updated 10:55 pm EDT, Mon April 26, 2010
DA interrupts search to reconsider laws
Shortly after the Electronic Frontier Foundation voiced concerns over the legality surrounding a police raid of Gizmodo editor Jason Chen's residence, the DA has decided to halt its investigation of the leaked iPhone prototype. TechCrunch contacted Stephen Wagstaffe, Chief Deputy at San Mateo County District Attorney's Office, who acknowledged that the case has been paused for further review.
Wagstaffe was careful to point out that the case is "just an investigation" and the DA has yet to file formal charges. The deputy also suggested that the investigation is not yet targeting Gawker or the discoverer of the iPhone prototype, as the gathered information must first be submitted to the DA for a final decision.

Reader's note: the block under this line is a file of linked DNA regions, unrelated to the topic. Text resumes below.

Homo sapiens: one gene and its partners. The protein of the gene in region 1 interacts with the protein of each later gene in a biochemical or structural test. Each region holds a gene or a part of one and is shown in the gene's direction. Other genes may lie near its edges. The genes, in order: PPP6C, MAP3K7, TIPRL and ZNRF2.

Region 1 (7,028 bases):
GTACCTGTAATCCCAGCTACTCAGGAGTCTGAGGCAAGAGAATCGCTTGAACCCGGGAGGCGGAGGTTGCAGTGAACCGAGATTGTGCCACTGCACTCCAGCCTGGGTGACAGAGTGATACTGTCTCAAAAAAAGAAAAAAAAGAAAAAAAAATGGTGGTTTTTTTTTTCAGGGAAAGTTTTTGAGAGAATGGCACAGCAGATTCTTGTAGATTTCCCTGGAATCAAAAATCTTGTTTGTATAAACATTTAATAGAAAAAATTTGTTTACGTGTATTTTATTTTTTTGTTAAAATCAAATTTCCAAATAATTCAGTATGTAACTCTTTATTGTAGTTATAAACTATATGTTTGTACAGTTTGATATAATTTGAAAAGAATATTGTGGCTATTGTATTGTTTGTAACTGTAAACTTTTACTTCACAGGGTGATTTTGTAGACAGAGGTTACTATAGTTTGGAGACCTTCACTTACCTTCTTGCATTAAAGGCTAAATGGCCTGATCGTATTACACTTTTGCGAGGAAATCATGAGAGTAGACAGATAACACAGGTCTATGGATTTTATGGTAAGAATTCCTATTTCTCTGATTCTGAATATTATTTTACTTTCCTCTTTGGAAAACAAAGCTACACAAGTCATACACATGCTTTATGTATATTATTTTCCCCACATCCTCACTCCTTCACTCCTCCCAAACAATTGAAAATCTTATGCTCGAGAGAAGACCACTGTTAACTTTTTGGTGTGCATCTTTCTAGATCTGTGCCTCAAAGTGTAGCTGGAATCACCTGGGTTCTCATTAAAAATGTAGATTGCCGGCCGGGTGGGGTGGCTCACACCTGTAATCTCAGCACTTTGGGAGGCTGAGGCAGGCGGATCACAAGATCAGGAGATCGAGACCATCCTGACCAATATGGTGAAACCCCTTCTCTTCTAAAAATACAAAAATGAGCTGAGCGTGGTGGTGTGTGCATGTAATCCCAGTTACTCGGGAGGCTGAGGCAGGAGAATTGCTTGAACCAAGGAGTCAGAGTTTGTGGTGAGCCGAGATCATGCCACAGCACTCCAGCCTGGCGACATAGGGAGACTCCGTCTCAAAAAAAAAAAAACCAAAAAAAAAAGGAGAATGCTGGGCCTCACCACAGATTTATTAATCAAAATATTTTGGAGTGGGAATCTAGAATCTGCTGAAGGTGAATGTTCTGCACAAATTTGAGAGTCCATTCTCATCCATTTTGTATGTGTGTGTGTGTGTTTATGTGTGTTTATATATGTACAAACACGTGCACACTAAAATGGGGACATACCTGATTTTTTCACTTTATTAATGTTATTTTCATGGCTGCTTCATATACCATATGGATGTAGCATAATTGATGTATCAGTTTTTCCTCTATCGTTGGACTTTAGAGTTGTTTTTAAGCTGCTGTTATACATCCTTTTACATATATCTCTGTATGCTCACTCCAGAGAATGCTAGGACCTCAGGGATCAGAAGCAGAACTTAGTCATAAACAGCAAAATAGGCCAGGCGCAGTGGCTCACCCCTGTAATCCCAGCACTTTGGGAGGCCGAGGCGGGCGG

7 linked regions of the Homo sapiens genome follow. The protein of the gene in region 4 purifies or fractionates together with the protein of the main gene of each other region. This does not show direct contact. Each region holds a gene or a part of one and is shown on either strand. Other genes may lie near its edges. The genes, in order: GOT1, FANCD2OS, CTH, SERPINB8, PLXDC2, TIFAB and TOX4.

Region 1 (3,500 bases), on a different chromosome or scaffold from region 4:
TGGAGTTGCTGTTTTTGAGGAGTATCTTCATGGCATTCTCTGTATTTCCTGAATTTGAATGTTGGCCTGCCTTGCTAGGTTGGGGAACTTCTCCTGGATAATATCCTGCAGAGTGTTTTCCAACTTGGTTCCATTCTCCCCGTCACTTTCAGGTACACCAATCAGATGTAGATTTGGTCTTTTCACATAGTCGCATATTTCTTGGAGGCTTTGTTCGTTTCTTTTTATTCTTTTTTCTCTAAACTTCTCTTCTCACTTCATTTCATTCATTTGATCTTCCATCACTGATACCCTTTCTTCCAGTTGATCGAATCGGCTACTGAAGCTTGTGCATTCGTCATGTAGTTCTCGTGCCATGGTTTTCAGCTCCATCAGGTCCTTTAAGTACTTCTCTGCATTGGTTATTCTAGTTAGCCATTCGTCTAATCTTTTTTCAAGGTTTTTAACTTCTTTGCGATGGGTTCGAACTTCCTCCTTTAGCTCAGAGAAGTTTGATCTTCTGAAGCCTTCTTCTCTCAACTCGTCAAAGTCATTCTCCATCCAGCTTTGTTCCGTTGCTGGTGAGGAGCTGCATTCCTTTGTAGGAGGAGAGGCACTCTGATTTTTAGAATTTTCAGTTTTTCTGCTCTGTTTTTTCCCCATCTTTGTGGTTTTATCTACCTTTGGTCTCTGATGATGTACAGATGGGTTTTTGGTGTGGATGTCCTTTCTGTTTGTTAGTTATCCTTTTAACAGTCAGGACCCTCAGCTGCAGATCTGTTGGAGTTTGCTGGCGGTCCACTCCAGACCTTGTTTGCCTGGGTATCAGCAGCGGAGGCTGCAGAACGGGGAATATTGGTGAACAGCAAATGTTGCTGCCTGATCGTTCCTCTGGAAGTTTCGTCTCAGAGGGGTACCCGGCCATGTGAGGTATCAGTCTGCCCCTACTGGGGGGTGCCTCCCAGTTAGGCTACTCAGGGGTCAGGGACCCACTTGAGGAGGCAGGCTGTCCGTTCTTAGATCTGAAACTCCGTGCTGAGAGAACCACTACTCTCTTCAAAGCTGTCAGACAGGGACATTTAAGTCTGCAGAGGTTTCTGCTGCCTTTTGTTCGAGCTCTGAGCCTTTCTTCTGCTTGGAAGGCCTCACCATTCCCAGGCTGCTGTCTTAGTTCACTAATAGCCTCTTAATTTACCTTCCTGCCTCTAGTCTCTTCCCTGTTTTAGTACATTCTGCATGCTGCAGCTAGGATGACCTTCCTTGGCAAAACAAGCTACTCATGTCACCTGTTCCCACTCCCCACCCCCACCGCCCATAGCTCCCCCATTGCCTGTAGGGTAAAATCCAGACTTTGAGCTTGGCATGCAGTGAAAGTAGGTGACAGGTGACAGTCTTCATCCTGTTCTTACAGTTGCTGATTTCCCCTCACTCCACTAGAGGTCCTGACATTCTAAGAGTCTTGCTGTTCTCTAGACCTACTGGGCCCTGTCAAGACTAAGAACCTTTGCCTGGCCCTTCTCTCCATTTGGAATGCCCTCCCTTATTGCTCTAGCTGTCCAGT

When asked about the legality of the warrants and property seizure, Wagstaffe claimed the prosecutor in the case believed that Chen was not protected by California's shield laws which require the government to file a subpoena to obtain materials used by a journalist to communicate with the public. Earlier reports suggested the task force seized four computers, two servers, an iPhone, a digital camera, bank statements, and e-mail printouts.
Amid accusations of misconduct, the DA allegedly intends to reevaluate the potential application of shield laws to the seizure of Chen's equipment. TechCrunch asked if it was typical for the DA to evaluate the relevance of shield laws only after taking property. The deputy acknowledged that such actions were unusual. He also dismissed speculation that Apple had played any role, despite the company's position on the steering committee for the REACT task force that served the warrant, as noted by Yahoo News.